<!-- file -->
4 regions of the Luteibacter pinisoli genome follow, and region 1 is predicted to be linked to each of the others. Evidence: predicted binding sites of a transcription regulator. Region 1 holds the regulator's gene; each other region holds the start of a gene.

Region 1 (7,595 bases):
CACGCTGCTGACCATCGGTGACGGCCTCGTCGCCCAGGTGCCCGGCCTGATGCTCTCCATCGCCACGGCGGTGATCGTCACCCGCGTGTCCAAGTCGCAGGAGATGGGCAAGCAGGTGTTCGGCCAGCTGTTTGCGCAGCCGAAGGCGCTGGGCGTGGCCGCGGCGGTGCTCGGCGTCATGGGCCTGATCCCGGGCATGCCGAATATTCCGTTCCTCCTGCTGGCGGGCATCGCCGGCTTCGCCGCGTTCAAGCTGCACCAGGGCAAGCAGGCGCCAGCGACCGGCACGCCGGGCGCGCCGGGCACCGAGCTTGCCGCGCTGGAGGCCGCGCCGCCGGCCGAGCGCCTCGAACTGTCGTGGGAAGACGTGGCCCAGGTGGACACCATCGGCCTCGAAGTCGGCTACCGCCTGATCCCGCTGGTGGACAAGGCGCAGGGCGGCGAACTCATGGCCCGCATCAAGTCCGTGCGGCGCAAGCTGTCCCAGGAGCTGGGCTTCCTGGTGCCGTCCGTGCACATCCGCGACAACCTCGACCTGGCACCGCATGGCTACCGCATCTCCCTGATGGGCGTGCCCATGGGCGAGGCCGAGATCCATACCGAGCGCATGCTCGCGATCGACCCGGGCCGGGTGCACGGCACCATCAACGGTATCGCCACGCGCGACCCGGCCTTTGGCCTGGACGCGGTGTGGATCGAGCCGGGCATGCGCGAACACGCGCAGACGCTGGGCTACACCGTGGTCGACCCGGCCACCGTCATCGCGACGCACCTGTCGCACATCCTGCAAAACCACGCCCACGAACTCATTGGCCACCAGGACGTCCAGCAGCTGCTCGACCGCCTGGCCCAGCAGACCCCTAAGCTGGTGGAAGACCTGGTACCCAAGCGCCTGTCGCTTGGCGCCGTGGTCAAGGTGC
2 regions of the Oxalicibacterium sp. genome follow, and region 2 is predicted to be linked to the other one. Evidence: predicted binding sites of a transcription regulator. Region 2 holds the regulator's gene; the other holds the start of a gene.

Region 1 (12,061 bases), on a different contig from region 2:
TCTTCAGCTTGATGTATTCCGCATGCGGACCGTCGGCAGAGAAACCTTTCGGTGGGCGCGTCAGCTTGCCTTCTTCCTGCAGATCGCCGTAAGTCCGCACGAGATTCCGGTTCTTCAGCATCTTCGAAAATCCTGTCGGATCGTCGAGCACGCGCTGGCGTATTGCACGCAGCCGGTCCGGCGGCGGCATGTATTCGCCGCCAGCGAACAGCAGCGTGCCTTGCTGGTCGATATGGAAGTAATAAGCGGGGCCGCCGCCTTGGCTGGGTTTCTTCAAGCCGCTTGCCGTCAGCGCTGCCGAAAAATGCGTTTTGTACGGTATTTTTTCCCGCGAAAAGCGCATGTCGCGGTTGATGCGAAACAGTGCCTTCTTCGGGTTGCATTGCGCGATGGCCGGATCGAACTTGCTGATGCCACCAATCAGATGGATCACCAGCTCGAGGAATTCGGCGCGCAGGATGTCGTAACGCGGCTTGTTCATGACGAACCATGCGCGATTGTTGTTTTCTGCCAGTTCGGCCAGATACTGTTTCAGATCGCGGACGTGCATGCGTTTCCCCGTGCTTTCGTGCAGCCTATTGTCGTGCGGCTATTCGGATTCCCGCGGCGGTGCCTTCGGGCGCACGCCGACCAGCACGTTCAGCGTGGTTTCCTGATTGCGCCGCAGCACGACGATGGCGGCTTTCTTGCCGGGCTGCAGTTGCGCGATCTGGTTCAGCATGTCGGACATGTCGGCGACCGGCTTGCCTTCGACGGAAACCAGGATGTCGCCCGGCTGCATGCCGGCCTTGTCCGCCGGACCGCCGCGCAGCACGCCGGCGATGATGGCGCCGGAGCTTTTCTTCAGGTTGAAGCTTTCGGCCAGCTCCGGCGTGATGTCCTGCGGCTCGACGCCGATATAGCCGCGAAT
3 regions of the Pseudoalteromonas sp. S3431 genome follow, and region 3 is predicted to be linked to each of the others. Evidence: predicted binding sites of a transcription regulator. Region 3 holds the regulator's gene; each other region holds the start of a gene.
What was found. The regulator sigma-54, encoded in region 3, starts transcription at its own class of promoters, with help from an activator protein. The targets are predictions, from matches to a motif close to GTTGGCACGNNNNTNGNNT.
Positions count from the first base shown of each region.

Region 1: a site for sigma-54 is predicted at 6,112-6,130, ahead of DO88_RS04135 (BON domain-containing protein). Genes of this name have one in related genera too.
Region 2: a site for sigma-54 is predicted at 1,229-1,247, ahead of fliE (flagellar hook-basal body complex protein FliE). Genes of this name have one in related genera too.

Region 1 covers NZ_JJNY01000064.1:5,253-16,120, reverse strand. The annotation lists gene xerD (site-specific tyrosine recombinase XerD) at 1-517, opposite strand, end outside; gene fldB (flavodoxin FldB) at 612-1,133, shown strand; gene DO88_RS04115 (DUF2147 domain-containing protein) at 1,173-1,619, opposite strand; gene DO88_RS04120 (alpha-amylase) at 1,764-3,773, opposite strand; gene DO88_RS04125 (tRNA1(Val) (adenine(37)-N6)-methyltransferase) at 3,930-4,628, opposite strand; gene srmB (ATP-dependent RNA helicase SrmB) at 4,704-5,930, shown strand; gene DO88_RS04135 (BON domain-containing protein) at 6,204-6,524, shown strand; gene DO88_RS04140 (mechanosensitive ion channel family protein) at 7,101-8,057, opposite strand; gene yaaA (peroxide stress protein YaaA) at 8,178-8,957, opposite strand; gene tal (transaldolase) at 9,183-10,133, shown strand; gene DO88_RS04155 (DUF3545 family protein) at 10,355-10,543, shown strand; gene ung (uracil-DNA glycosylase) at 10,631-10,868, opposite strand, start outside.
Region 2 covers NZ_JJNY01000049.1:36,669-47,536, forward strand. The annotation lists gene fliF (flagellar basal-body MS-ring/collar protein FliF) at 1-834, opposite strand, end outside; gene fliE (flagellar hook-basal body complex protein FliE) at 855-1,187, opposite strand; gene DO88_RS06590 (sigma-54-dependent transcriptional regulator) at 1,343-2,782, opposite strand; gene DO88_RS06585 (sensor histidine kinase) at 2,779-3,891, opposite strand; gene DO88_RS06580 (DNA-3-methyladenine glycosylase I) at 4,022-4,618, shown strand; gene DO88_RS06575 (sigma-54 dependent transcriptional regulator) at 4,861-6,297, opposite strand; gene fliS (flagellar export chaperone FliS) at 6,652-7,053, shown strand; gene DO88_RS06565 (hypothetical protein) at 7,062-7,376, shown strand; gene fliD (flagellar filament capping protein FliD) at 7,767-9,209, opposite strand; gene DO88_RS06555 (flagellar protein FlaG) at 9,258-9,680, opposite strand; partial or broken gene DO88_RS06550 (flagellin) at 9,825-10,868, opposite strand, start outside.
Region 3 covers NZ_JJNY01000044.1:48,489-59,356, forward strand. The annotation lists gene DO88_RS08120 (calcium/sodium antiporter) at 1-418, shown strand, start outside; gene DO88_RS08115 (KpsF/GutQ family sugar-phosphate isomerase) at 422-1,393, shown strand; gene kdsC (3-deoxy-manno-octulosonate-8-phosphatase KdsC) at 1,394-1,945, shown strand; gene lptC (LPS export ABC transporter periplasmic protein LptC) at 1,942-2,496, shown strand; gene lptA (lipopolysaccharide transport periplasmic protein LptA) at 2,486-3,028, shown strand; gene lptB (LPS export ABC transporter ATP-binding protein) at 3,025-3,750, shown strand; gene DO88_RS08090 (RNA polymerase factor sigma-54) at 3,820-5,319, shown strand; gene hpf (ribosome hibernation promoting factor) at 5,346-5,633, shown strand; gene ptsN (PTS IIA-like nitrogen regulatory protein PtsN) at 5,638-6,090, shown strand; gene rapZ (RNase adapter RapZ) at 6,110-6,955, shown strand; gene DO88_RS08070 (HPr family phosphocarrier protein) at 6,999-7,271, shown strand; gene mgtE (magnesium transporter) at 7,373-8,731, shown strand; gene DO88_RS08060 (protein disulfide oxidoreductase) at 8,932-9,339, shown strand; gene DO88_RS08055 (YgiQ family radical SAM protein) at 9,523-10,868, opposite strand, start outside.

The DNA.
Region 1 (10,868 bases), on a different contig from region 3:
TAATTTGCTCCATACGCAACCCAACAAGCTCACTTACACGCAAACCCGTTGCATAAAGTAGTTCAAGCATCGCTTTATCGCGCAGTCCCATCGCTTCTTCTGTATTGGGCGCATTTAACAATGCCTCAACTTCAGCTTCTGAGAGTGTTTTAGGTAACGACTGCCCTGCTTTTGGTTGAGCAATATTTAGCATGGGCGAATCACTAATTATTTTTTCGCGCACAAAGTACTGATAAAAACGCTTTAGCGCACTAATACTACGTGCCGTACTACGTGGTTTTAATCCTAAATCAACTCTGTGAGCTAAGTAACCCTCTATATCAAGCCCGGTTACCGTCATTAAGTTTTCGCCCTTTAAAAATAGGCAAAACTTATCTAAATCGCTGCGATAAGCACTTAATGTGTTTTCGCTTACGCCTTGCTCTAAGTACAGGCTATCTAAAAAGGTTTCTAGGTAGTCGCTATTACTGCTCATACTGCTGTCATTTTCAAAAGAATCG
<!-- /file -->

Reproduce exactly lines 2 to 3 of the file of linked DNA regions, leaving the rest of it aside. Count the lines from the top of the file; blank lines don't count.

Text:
Region 1 (7,595 bases):
CACGCTGCTGACCATCGGTGACGGCCTCGTCGCCCAGGTGCCCGGCCTGATGCTCTCCATCGCCACGGCGGTGATCGTCACCCGCGTGTCCAAGTCGCAGGAGATGGGCAAGCAGGTGTTCGGCCAGCTGTTTGCGCAGCCGAAGGCGCTGGGCGTGGCCGCGGCGGTGCTCGGCGTCATGGGCCTGATCCCGGGCATGCCGAATATTCCGTTCCTCCTGCTGGCGGGCATCGCCGGCTTCGCCGCGTTCAAGCTGCACCAGGGCAAGCAGGCGCCAGCGACCGGCACGCCGGGCGCGCCGGGCACCGAGCTTGCCGCGCTGGAGGCCGCGCCGCCGGCCGAGCGCCTCGAACTGTCGTGGGAAGACGTGGCCCAGGTGGACACCATCGGCCTCGAAGTCGGCTACCGCCTGATCCCGCTGGTGGACAAGGCGCAGGGCGGCGAACTCATGGCCCGCATCAAGTCCGTGCGGCGCAAGCTGTCCCAGGAGCTGGGCTTCCTGGTGCCGTCCGTGCACATCCGCGACAACCTCGACCTGGCACCGCATGGCTACCGCATCTCCCTGATGGGCGTGCCCATGGGCGAGGCCGAGATCCATACCGAGCGCATGCTCGCGATCGACCCGGGCCGGGTGCACGGCACCATCAACGGTATCGCCACGCGCGACCCGGCCTTTGGCCTGGACGCGGTGTGGATCGAGCCGGGCATGCGCGAACACGCGCAGACGCTGGGCTACACCGTGGTCGACCCGGCCACCGTCATCGCGACGCACCTGTCGCACATCCTGCAAAACCACGCCCACGAACTCATTGGCCACCAGGACGTCCAGCAGCTGCTCGACCGCCTGGCCCAGCAGACCCCTAAGCTGGTGGAAGACCTGGTACCCAAGCGCCTGTCGCTTGGCGCCGTGGTCAAGGTGC